For submissions that are entirely in the wrong direction, be firm and final with a “Thank you, but this is not what I’m looking for.” If someone is on to something but it isn’t quite right, be very specific with “I like this direction, but could I see it in the color palette I specified?” Don’t lead designers on if their style is definitely off base. While most designers who participate in design contests are willing to get back to you with revisions, be very respectful of their time. Save your bigger requests for the submissions that are your most likely candidates.
I was hesitant to give negative feedback and painstakingly crafted my rejection comments to be kind but firm. I did my best to comment on every submission within 48 hours but found myself lagging behind with designs piling up. For best results, try connecting with your design crowd daily during the iteration process. This lets the designers know you’re serious and responsive. Don’t beat yourself up if your work schedule doesn’t allow daily commenting, but be present as often as you can.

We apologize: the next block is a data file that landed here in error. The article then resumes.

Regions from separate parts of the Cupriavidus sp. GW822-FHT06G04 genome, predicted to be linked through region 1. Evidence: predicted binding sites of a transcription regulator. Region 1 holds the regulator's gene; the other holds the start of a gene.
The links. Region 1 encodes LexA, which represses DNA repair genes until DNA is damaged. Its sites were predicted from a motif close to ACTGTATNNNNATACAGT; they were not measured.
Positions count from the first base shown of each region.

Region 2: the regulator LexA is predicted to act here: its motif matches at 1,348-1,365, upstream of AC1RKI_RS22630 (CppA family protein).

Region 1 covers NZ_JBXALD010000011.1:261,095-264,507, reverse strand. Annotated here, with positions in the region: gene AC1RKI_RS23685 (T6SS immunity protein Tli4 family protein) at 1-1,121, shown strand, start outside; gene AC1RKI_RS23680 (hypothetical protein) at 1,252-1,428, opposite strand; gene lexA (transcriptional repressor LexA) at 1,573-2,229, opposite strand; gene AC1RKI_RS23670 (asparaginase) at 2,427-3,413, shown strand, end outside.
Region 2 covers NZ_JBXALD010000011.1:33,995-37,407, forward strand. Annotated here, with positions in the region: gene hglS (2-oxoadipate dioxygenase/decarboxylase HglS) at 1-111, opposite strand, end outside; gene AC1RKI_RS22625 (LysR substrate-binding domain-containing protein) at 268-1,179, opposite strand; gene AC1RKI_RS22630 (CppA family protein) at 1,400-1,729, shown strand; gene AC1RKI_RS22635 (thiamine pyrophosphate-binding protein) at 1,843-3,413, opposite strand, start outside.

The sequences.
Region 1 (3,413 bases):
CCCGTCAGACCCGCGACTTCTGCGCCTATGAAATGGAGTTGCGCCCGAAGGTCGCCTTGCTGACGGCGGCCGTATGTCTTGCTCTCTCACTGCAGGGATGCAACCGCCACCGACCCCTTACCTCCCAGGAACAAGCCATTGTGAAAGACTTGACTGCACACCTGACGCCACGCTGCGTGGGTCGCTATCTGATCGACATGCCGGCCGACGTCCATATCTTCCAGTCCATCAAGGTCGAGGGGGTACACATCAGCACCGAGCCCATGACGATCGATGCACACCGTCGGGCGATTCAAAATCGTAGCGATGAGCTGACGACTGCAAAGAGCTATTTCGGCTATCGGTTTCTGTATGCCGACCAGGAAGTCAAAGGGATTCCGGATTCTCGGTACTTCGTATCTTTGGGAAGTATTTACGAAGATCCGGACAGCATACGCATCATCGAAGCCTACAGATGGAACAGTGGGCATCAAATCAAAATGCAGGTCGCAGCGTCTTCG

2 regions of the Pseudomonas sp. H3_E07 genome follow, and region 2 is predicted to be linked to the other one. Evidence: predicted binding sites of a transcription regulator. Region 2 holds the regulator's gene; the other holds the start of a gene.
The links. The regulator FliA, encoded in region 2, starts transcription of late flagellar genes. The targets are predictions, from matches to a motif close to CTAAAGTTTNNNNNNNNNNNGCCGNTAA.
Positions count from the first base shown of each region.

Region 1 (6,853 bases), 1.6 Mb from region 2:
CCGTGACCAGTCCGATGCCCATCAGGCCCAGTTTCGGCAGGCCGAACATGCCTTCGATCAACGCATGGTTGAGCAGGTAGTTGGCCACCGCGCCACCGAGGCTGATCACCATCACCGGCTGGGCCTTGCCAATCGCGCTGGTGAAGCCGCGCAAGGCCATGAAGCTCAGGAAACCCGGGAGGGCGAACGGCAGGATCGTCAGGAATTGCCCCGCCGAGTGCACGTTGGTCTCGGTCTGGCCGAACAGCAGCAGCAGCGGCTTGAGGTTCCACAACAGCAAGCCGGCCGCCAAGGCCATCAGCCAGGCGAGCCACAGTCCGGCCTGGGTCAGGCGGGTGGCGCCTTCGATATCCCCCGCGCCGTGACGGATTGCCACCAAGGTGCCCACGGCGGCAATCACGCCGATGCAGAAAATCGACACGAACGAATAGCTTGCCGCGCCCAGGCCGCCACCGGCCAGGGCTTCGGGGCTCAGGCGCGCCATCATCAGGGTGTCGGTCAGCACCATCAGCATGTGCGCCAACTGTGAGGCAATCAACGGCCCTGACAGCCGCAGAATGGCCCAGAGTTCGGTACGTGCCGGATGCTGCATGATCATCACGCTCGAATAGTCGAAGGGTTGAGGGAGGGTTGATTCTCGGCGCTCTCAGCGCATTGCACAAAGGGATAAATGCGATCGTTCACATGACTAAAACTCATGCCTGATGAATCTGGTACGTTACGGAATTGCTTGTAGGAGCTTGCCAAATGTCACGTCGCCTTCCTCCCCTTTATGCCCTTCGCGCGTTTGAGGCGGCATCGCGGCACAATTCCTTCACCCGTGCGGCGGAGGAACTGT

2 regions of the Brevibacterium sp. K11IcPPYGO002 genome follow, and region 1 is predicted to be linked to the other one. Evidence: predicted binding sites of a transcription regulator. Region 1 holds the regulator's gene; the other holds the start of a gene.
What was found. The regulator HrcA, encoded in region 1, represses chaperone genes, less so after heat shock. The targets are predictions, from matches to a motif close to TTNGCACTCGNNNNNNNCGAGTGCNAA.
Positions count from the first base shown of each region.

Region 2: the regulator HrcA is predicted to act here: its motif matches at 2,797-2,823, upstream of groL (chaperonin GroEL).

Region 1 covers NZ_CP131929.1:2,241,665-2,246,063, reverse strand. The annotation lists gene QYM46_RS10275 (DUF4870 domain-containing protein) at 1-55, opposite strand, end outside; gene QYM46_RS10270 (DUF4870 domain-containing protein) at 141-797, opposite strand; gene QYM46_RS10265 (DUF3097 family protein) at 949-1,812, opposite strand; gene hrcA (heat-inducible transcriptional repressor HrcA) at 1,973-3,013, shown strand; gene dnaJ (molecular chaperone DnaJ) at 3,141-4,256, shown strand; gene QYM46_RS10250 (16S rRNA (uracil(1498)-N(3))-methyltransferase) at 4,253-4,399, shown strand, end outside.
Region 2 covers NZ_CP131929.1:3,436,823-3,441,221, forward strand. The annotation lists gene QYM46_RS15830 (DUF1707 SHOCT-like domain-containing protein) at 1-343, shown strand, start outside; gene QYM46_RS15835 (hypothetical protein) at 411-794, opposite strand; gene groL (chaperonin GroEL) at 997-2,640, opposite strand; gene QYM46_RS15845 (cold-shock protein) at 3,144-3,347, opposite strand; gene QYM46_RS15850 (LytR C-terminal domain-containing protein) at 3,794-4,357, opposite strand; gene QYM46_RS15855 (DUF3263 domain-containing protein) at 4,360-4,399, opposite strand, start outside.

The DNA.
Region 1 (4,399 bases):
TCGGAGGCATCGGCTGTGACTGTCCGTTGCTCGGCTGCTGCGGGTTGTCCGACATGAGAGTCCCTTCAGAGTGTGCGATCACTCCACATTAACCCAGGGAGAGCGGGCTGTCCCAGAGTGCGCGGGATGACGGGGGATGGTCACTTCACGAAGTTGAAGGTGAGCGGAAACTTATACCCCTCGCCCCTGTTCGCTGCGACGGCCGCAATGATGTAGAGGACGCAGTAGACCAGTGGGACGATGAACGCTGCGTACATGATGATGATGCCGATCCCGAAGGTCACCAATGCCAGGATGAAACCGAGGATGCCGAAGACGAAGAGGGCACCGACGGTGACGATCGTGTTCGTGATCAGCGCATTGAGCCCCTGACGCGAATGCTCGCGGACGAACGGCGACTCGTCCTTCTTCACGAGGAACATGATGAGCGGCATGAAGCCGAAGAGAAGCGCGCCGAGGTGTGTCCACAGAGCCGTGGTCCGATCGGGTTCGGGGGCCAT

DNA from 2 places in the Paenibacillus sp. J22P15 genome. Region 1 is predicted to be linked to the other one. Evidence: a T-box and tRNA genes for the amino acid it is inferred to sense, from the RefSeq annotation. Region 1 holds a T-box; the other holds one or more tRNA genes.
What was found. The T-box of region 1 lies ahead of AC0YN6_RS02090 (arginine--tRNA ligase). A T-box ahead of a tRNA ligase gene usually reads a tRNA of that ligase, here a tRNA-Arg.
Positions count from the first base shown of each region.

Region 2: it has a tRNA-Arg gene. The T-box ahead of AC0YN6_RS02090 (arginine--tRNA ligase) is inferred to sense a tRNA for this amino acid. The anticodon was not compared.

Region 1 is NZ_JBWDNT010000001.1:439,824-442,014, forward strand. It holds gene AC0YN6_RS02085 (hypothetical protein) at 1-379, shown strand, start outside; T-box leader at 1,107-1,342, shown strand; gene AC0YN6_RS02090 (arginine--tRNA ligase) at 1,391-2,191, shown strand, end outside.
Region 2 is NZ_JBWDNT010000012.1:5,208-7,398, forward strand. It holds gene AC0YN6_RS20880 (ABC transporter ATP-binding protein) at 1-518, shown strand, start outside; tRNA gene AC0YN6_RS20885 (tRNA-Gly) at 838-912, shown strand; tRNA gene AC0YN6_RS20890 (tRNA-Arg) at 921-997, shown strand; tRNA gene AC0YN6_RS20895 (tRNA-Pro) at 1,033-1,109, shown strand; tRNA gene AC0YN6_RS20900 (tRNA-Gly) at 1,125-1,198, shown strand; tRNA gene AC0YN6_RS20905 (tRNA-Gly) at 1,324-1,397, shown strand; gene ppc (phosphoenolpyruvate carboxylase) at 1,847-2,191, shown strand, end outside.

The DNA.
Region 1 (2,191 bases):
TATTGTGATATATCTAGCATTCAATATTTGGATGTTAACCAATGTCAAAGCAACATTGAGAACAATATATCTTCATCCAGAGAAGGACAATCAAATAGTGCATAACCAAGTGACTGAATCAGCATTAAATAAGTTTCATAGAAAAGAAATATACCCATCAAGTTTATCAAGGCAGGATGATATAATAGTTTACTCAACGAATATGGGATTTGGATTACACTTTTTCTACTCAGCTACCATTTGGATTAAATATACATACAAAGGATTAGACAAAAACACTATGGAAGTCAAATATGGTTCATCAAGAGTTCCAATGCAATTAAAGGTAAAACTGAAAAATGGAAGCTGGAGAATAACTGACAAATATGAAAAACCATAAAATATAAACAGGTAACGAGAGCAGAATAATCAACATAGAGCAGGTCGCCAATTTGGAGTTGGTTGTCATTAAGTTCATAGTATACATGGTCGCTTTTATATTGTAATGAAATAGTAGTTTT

5. Up Your Deadline to Turn Up the Heat
Not getting much response to your design contest posting? Barring any issues with your design brief, the lag could be something else entirely. Often on crowdsourcing design sites, designers wait until the “last minute” to submit their designs. This gives them a chance to see what others submit and what feedback you’ve provided. Consider shortening the contest length to increase the sense of urgency and up your submission rate. Keep in mind that this will also increase the demand on your time to respond to more submissions in a shorter span.
6. Pick a Winner and Close the Deal